This detailed critique of John Maynard Keynes’s The General Theory of Employment, Interest, and Money is much better written and more cogent than the book it examines.
As I mentioned in my review of Keynes’s work, I learned about Hazlitt’s book from an Amazon review of the General Theory and felt inspired to take the reviewer’s advice and read the two books together, in tandem. I would read a little bit of General Theory, then I would read Hazlitt’s commentary on the text. This made Keynes’s impenetrable book understandable, and enabled me to read the whole thing (skimming certain portions).
Hazlitt admits that he himself has difficulty understanding what Keynes is saying in many places, and offers his best guess at a translation into plain language. As a reader of both books, I was grateful that Hazlitt had both the training and the patience to tackle this task, for I have neither, even though I realize that Keynes’s work has been and continues to be a major influence on the world of economics, which is to say, on the lives of each of us. On the other hand I would not want to lend too much credence to Keynes’s own assertion near the beginning of his book that it is addressed mainly to his fellow economists, and that therefore laymen may find it heavy going. For I doubt that Keynes’s ideas are recondite; rather, the problem is that they are, by him, so poorly expressed.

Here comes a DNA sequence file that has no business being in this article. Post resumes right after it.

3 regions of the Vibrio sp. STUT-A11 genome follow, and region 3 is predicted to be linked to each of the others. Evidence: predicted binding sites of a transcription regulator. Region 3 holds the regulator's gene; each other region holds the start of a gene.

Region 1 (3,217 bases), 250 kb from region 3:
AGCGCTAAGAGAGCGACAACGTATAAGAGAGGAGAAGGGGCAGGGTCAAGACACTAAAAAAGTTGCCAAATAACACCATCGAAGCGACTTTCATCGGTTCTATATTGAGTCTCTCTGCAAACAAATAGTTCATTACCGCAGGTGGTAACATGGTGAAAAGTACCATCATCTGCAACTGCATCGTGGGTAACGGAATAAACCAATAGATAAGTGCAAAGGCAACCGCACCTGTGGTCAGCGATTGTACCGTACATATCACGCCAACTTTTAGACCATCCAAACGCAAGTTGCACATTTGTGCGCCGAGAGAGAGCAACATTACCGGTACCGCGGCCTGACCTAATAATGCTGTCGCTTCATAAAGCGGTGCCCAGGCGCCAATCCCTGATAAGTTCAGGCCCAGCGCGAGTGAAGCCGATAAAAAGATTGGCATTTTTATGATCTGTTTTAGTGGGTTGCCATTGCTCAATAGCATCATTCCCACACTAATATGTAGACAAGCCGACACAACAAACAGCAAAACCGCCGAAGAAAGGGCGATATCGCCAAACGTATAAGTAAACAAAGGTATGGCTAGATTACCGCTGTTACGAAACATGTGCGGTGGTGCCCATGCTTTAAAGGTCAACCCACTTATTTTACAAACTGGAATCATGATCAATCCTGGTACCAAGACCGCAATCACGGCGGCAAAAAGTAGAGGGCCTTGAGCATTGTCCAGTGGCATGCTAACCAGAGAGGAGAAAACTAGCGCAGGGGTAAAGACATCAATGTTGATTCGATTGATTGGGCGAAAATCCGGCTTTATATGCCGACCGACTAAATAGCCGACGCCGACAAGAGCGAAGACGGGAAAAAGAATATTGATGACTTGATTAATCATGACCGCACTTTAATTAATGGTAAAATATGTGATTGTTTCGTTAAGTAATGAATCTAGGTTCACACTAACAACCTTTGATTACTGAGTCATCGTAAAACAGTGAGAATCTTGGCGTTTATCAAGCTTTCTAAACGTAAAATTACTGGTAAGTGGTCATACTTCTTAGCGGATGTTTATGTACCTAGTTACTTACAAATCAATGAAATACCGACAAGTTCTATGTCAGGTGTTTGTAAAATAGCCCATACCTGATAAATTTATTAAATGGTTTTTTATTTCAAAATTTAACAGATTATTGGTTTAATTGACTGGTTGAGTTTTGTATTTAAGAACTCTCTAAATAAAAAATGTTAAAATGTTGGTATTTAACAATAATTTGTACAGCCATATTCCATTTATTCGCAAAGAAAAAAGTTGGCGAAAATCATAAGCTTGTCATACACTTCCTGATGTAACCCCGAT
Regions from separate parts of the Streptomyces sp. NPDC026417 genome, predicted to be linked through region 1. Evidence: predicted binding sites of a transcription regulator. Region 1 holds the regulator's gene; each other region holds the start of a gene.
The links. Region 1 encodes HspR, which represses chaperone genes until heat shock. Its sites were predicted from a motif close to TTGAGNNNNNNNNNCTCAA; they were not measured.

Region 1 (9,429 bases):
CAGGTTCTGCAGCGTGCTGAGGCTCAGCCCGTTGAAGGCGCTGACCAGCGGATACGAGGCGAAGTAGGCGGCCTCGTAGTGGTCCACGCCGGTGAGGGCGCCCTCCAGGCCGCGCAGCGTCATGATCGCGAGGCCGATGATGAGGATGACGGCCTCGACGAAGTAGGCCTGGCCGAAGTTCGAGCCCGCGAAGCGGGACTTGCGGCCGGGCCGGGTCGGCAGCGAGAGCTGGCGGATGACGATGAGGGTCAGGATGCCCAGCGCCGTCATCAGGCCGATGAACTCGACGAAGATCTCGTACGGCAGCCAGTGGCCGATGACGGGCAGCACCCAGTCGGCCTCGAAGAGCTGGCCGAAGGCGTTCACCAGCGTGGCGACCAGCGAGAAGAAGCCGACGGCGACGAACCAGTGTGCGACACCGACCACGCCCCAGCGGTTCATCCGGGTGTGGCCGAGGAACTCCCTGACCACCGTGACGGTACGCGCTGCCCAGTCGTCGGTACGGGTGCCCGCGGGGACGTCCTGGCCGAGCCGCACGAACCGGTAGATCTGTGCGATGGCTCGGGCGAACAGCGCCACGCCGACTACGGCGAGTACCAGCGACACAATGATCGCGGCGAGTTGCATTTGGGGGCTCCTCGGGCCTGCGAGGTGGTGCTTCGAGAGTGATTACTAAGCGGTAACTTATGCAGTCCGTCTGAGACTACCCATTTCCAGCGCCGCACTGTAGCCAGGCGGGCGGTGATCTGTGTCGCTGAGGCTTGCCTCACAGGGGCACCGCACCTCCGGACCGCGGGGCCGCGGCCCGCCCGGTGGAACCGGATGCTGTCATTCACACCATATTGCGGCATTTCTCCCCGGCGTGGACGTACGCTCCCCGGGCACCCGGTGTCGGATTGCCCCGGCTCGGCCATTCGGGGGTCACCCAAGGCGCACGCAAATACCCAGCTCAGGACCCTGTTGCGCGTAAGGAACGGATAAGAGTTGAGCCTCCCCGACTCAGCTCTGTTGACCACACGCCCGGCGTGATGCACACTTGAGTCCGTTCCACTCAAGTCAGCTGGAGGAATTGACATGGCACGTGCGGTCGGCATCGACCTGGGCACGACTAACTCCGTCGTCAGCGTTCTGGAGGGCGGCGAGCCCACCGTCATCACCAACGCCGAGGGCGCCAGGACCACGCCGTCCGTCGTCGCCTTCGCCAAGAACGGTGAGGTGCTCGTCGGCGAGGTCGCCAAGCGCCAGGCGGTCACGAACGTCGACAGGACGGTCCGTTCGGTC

Hazlitt’s own stance is that of classical economics, or anyway is descended from that line. In chapter 1 of his excellent primer, Economics In One Lesson, Hazlitt sums up all of economics in not just one lesson but in a single sentence:
The art of economics consists in looking not merely at the immediate but at the longer effects of any act or policy; it consists in tracing the consequences of that policy not merely for one group but for all groups.
In contrast, Keynes is famous for his response to the question about the long-term consequences of his suggestions: “In the long run run we’re all dead.” Maybe this flippant remark was not meant to be taken seriously, but in fact his ideas have been applied and implemented with a willful blindness to their long-term effects.
In this book Hazlitt does his best to distill the meaning from Keynes’s thickets of words. Flipping open Keynes’s book at random, I arrive at this on page 163, where Keynes is trying to summarize the thinking of those mainstream economists with whom he differs:
In any given industry we have a demand schedule for the product relating the quantities which can be sold to the prices asked; we have a series of supply schedules relating the prices which will be asked for the sale of different quantities on various bases of cost; and these schedules between them lead up to a further schedule which, on the assumption that other costs are unchanged (except as a result of the change in output), gives us the demand schedule for labor in the industry relating the quantity of employment to different levels of wages, the shape of the curve at any point furnishing the elasticity of demand for labor.